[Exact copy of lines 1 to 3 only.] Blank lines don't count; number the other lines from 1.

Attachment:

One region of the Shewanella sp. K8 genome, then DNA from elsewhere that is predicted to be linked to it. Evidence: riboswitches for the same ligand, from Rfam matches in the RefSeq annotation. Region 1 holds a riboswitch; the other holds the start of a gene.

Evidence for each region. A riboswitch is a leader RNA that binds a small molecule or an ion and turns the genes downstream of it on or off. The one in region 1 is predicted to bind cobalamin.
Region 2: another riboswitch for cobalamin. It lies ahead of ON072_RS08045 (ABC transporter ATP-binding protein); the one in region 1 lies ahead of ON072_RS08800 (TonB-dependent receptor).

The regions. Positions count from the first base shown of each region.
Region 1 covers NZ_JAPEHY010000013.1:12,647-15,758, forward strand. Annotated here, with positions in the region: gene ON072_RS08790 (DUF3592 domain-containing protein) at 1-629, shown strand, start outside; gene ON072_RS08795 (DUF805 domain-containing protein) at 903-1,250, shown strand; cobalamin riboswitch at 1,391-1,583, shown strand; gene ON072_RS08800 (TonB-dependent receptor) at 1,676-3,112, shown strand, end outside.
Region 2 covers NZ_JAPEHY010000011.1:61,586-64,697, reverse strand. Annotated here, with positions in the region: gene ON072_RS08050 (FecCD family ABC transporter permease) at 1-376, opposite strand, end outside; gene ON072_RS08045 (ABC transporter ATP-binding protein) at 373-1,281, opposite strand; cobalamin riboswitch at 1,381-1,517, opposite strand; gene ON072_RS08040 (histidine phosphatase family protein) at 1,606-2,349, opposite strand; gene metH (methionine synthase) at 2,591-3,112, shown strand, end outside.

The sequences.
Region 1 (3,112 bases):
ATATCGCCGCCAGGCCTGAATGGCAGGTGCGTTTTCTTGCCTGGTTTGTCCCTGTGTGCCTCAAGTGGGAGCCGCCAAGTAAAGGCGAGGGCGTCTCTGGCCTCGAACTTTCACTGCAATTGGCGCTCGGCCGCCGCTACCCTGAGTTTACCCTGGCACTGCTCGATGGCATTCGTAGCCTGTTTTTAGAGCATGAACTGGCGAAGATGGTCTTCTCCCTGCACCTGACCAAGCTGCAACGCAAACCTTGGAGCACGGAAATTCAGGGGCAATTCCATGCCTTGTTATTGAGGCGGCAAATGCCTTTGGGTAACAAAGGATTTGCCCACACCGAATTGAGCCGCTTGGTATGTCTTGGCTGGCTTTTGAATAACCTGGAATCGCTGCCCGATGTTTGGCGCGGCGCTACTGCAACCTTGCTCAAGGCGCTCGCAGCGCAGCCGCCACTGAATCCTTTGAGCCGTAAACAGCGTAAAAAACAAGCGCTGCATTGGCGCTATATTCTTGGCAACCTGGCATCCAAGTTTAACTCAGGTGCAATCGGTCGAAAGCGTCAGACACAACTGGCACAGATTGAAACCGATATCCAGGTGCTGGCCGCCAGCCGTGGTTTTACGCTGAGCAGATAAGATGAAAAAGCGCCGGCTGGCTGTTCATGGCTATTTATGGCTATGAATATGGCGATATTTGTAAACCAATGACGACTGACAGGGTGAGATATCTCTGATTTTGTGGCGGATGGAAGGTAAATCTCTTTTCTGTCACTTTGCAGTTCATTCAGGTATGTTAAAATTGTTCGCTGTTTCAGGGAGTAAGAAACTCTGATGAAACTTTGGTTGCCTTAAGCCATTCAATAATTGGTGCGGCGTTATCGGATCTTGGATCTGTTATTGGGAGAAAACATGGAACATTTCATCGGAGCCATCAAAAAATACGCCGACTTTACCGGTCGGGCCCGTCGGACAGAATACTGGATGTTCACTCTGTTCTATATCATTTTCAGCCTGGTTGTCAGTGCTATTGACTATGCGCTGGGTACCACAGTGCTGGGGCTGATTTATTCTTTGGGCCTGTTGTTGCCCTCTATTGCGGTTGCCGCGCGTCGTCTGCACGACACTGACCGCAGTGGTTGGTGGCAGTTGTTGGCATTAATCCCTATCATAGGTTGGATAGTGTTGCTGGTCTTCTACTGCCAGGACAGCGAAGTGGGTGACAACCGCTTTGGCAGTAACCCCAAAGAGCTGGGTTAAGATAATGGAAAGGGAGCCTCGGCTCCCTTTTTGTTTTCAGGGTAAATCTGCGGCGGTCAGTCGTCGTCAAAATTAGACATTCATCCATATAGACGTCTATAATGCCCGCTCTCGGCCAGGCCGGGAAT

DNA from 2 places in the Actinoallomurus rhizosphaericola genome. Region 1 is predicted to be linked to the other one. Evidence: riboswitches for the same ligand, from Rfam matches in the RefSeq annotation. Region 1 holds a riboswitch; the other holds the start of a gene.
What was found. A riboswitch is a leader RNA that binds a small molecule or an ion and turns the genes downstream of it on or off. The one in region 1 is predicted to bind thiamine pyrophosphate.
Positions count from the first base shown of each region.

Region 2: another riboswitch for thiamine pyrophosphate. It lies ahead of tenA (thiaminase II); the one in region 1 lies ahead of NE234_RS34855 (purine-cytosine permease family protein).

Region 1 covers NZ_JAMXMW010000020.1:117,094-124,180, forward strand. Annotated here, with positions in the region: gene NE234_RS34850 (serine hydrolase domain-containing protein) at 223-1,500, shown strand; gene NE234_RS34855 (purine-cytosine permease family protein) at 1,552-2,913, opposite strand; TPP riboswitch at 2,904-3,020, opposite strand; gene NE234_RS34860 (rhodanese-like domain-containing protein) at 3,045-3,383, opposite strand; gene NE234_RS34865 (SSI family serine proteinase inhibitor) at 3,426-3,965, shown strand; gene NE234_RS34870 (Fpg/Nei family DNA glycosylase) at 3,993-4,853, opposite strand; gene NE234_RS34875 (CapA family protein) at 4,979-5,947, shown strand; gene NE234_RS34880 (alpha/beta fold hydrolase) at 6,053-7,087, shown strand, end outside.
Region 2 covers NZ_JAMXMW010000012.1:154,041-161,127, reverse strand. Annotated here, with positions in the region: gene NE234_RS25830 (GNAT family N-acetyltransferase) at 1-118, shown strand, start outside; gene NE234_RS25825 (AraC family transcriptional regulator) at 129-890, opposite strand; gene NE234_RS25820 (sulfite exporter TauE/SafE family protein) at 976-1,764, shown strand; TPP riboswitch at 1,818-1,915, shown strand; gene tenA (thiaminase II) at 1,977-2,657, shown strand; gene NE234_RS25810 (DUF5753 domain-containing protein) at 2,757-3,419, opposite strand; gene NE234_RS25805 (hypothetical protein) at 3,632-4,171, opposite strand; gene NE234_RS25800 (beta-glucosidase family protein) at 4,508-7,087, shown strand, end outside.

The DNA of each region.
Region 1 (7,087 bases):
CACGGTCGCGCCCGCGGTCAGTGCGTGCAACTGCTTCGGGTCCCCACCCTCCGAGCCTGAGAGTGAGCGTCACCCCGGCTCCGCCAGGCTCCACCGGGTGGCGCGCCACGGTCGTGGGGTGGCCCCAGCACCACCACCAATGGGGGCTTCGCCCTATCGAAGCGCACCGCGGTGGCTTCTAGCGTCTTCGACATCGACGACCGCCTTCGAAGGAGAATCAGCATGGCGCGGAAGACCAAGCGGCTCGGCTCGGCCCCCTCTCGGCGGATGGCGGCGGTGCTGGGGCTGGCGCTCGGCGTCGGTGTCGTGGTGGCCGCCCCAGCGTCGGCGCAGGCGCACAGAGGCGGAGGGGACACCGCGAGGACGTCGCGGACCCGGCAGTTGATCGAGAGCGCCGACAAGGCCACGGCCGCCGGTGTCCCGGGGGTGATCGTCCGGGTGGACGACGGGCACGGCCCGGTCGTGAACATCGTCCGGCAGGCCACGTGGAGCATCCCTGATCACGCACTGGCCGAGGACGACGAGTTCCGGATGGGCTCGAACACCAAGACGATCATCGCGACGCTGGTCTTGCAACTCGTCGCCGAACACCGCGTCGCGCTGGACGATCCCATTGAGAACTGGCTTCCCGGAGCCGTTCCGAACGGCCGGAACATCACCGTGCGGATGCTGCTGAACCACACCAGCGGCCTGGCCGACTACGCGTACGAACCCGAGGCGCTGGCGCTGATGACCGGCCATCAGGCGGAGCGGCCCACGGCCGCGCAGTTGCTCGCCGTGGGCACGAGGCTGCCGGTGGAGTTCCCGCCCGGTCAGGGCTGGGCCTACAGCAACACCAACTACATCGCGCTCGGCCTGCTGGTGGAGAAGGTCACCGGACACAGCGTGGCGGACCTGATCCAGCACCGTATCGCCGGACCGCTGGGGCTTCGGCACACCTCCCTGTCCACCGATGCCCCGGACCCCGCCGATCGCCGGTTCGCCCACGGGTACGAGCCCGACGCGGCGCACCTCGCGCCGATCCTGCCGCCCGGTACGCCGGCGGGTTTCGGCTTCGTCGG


One region of the Shewanella sp. K8 genome, then DNA from elsewhere that is predicted to be linked to it. Evidence: riboswitches for the same ligand, from Rfam matches in the RefSeq annotation. Region 1 holds a riboswitch; the other holds the start of a gene.

Evidence for each region. A riboswitch is a leader RNA that binds a small molecule or an ion and turns the genes downstream of it on or off. The one in region 1 is predicted to bind cobalamin.
Region 2: another riboswitch for cobalamin. It lies ahead of ON072_RS08045 (ABC transporter ATP-binding protein); the one in region 1 lies ahead of ON072_RS08800 (TonB-dependent receptor).